Living wills provide people the means to dictate how the medical world approaches their life, whether it is in crisis or not. Without directives from a living will, healthcare professionals have a default procedure to fall back on that may not fit with a person’s wishes.
This type of agency people have over their preferences may sound like something everyone already has, but according to the American Association of Retired Persons, less than 40% of people have a living will.
Medical directives during life
People may think a living will only applies to catastrophic situations like when a person becomes comatose. As the Mayo Clinic details, there are a number of end-of-life care decisions for people to consider.
Some include assistance when a body’s systems fail. Cardiopulmonary resuscitation, mechanical ventilation and tube feeding are all examples of the medical system making up for physical failures. A person may or may not want these and a living will helps medical professionals know how to approach his or her unique situation.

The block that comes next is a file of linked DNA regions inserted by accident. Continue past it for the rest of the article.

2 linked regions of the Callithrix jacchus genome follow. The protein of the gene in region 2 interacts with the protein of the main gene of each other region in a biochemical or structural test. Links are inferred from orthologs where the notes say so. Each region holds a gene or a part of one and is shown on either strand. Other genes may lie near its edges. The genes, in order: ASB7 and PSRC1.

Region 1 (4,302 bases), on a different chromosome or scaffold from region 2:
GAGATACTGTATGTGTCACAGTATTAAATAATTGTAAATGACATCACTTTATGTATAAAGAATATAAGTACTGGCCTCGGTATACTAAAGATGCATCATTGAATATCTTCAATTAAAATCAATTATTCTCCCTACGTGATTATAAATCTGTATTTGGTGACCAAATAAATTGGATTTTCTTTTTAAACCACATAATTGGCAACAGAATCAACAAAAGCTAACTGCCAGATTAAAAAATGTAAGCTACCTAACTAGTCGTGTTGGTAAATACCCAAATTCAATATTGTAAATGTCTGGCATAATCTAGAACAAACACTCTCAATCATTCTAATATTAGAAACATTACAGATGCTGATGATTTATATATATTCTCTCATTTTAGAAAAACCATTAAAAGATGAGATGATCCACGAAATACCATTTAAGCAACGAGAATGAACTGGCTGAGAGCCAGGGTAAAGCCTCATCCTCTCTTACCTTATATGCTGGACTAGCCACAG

Do not resuscitate or intubate orders do not require a living will.
Medical directives after life
People may also choose how the healthcare system deals with their body after dying. Organ and tissue donation may help others and establishing that preference in a living will informs medical professionals to employ life-sustaining treatments while organ donation occurs.
Finally, people may state their preference of whether the hospital should prepare and donate their body for scientific study rather than a burial.
Advanced directives are best when they are clear and organized. Having multiple copies worded in a way that is understandable and legally binding may help ensure whatever preferences a person may have.